Over the past five years there have been 14 sexual assault complaints in the Halifax, Canada area against taxi drivers. Since May there have been 5 sexual assault complaints in the Halifax area against taxi drivers.
Upon arrival at her destination, the woman asked how much she owed for the ride and the driver said he was having problems with the meter that would take a few minutes to fix.
Then police say the man tried to kiss the woman, locked her door and touched her in a “sexual manner” over her clothing without her consent. The woman was able to get out of the car and get to a friend’s home.
Police say the man spoke with an accent, and wore strong cologne. He was described as about five-feet-seven-inches, with short dark hair and a pronounced nose.
Police also said the man was described as “possibly of Middle Eastern descent,” an identifier used to describe the suspect in three prior incidents. Critics have said police should avoid the label, as it perpetuates damaging stereotypes and is too vague to be of use as a descriptor. CTVNews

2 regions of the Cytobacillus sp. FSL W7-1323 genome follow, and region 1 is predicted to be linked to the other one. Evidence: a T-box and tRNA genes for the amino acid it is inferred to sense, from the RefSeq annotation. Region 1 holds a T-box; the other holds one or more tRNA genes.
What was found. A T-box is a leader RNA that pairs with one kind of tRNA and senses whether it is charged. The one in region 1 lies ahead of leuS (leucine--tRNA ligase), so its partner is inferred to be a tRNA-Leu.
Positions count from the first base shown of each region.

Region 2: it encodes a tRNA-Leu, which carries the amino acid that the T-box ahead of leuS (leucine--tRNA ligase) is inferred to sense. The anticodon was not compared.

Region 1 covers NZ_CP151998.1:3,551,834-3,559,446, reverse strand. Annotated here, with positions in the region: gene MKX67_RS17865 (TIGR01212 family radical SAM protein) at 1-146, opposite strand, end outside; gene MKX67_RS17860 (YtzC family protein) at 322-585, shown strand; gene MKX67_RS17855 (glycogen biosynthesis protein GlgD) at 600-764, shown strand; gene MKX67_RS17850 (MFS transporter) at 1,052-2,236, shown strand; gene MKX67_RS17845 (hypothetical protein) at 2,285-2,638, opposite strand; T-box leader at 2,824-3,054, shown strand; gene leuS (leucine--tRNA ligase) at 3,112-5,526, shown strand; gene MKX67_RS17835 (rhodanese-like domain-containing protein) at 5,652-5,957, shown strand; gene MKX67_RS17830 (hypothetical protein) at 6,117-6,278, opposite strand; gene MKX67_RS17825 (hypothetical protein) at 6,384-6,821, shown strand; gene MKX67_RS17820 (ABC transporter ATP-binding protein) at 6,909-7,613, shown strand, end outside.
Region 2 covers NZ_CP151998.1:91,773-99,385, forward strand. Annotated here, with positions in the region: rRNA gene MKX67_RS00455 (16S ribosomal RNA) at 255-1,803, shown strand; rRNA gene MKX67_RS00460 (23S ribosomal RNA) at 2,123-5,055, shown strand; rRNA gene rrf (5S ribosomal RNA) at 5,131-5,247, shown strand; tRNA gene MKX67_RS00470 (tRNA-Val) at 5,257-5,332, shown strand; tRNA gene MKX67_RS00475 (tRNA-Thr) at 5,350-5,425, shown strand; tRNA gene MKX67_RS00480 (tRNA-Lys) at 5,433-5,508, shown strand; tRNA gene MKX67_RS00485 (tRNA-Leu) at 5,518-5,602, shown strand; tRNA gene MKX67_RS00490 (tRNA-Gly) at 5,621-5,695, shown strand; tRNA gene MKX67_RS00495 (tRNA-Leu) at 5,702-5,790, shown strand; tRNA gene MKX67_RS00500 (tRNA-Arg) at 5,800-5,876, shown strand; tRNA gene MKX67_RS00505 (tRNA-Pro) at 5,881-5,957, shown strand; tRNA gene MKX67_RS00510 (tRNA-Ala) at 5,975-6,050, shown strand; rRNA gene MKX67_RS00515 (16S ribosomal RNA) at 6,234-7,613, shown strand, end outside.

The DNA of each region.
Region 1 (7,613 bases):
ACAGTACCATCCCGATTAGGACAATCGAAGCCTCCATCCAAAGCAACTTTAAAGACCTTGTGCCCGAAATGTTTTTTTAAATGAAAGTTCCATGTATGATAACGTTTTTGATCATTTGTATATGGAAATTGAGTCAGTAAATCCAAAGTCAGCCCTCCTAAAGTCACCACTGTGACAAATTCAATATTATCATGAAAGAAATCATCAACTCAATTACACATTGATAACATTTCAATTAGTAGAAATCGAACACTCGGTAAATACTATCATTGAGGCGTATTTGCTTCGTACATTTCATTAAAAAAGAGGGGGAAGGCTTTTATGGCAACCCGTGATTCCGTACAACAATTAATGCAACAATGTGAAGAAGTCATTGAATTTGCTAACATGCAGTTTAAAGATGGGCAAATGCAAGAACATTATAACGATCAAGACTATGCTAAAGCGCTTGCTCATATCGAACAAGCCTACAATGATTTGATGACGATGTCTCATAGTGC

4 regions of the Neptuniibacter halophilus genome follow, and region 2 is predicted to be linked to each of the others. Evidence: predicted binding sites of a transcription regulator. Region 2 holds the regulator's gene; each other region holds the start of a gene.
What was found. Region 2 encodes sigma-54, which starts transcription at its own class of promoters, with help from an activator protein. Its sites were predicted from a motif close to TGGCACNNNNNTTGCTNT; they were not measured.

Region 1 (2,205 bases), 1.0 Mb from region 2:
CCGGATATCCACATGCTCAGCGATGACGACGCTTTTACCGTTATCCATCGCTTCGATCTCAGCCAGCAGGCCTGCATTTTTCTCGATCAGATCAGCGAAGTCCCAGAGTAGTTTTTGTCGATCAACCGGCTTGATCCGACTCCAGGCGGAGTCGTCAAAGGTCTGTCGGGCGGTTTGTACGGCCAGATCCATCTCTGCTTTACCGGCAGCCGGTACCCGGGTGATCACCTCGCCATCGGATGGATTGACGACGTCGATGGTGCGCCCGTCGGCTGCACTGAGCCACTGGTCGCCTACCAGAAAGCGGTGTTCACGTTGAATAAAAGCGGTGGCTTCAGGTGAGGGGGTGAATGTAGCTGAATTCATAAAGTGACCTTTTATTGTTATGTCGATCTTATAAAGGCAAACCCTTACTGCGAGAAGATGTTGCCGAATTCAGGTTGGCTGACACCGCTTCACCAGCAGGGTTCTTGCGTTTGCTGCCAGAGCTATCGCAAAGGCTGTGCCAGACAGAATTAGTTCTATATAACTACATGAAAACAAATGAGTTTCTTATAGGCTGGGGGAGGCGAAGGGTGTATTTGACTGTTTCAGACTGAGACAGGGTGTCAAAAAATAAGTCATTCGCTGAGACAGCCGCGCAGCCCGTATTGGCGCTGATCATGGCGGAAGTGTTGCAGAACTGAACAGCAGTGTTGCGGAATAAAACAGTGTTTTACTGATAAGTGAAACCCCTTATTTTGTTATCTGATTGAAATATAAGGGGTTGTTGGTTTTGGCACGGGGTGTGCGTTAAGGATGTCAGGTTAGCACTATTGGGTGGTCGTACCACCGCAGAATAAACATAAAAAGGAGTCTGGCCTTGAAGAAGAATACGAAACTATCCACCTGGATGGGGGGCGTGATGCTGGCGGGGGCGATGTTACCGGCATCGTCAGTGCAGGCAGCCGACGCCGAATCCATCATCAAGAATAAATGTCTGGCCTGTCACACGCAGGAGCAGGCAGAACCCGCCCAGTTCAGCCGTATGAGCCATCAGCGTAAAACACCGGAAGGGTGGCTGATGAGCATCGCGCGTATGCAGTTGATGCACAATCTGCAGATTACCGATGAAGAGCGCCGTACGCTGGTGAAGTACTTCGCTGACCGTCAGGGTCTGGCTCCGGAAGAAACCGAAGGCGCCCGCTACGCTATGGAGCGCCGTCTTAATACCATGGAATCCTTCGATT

Halifax police have issued a warning of taxis drivers committing sexual assaults; “the attackers are men, mostly with dark hair and aged between 30 and 50. Most spoke with an accent and many had mustaches.”
Taxi drivers should have mandatory”training to spell out the “dos and don’ts” of how to interact with passengers. Where are these taxi drivers from that they would need mandatory training to spell out the “dos and don’ts” of how to interact with passengers?
The recent spate of alleged assaults has raised safety concerns in a city where there were just three alleged sexual assaults by cab drivers in all of 2015.
“For it to get to the point where people are worried about taking a cab, and whether they will be sexually assaulted, that is a crisis,” said Buffett, a driver for 17 years and president of the Halifax Taxi Drivers Owners Association.
Buffett said all cab drivers should be required to install dashboard cameras and participate in mandatory training to spell out the “dos and don’ts” of how to interact with passengers.
Coun. Steve Adams agreed with Buffett that more education could be needed. “And if there’s any training to be done, every driver should take it,” he said.
Under the existing rules, all taxi drivers are required to follow a code of conduct and complete a national standards certification program for taxi and limousine drivers administered by Nova Scotia Tourism. HuffPo